Some people believe JJ is the worst hand in poker, but that’s not the case, either. These people are also overplaying their hand. JJ should be approached as a hand with potential, nothing more. You should not see pocket jacks as one of the best poker hands in the game. Once you have that mentality, you’re in trouble.
It’s simple. Raise with it (or limp with it if going for a big pot on a flopped set) and play the hand based on your opponents’ actions. You see, the poker hands you’re playing aren’t as important as the people you’re playing. I’ve said it before and I’ll say it again because it’s so important: They will give you the answers!
Trust Your Reads
Once you’re in tune with the game and you have played in many Texas hold’em poker tournaments, you’re going to know when you’re ahead and when you’re beat. At that point, it really comes down to good luck or bad luck, but you have put yourself in a position to win a lot more than other players.
What happens to many poker players is that they trust their reads until they’re wrong, then they start doubting themselves. Once that confidence goes, so does their reading ability. For example, let’s say a player raises pre-flop with AQ and his opponent only calls and then shoves on this board: Q83-rainbow.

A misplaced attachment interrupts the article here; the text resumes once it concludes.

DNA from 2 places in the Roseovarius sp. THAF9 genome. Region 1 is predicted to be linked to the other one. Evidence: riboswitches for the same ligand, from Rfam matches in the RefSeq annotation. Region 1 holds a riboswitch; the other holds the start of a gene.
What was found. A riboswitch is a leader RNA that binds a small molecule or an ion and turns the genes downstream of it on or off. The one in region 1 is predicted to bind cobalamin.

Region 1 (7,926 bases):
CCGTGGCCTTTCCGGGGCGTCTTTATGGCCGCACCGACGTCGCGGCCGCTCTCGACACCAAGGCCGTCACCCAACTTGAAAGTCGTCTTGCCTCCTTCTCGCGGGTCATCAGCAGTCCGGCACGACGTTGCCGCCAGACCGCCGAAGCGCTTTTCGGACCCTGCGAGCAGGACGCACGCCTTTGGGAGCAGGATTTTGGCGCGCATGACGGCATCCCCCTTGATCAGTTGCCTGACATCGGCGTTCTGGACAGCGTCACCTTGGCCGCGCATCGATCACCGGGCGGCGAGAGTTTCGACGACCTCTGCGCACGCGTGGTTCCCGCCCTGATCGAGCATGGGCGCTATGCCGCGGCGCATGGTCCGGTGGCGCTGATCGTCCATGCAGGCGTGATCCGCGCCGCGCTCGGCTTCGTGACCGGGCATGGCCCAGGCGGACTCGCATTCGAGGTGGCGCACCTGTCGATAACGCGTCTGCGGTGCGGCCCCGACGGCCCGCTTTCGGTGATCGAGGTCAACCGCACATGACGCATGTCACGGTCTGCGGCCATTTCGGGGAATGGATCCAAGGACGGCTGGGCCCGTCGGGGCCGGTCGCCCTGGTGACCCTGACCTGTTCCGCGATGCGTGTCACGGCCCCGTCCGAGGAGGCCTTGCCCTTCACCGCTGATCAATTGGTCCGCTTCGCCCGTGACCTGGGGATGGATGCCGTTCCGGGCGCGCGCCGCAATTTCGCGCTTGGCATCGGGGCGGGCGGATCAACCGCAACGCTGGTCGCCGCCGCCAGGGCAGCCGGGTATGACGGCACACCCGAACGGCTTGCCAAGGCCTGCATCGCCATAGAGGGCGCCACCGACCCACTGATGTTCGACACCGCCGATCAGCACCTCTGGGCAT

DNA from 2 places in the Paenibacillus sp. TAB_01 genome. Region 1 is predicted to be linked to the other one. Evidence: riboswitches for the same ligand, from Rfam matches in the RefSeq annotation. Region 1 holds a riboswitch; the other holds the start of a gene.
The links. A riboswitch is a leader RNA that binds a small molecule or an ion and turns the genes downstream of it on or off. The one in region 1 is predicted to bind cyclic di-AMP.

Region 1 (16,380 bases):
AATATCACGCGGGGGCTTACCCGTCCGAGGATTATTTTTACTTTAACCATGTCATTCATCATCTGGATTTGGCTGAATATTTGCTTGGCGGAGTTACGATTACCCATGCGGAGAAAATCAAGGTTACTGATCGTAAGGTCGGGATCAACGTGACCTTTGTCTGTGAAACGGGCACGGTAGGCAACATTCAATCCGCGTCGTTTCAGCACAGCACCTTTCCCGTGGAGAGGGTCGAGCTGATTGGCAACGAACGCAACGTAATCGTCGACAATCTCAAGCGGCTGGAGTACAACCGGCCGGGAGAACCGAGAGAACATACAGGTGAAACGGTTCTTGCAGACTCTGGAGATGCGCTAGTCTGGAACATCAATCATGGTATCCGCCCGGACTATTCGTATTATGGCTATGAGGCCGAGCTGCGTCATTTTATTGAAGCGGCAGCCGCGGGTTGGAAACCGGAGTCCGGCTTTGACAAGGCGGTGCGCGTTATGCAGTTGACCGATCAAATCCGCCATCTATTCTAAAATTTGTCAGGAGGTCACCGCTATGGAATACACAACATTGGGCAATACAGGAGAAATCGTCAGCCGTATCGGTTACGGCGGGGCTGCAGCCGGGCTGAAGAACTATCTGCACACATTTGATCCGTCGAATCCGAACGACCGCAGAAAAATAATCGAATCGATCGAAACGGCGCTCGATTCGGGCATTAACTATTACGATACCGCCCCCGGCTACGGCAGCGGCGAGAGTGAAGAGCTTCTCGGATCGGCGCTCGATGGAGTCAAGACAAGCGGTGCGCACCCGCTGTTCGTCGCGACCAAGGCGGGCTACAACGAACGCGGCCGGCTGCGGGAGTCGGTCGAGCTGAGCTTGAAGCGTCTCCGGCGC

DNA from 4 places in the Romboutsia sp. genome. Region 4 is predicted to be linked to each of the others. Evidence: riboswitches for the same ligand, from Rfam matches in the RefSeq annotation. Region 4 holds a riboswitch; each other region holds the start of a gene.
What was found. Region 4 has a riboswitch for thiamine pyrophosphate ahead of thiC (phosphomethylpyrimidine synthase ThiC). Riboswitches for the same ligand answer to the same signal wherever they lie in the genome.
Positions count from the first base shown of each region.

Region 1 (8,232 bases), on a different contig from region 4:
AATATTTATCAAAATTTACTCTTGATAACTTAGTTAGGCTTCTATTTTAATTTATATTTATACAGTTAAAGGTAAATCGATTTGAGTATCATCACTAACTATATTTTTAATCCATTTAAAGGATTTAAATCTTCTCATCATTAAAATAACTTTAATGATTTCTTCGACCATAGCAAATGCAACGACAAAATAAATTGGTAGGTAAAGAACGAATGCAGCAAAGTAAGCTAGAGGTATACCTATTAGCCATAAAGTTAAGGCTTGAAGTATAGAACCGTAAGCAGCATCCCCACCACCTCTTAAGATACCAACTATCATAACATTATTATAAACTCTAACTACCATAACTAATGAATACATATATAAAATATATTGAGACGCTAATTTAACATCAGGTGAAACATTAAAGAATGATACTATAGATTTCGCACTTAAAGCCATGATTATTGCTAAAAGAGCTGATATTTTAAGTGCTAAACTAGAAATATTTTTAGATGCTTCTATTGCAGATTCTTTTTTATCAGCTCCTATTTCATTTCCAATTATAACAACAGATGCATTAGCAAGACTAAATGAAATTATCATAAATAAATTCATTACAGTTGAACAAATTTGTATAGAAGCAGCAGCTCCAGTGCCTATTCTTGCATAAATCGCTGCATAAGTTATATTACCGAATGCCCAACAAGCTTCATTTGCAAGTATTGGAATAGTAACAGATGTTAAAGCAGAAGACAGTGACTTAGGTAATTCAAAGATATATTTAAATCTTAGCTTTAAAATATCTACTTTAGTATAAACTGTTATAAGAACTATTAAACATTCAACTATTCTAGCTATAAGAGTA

It’s a snap-call for the original raiser. What makes this situation different (and a rarity) is that the villain flatted with KK. The original raiser now begin to doubt everything he does opposed to realizing that the villain in that spot limps less than 1% of the time.
What I’m trying to say is that if you don’t overthink yourself and stick with the basic betting patterns people use, you will do well. They almost always tell the true story.
Getting back to AQ, there is another reason it’s not the worst hand in poker. Do you have any idea how strong this hand is when you’re short-stacked and shoving pre-flop?
In most situations, you will be picking up the blinds and antes, which is always a win. If you get called, it’s usually by a big stack with a marginal hand because they think you’re in desperation mode. You will be a favorite. It’s when the short stacks call you that you’re in trouble. They’re either going to be shoving first or folding to shoves. But you’re still not in major trouble in most situations.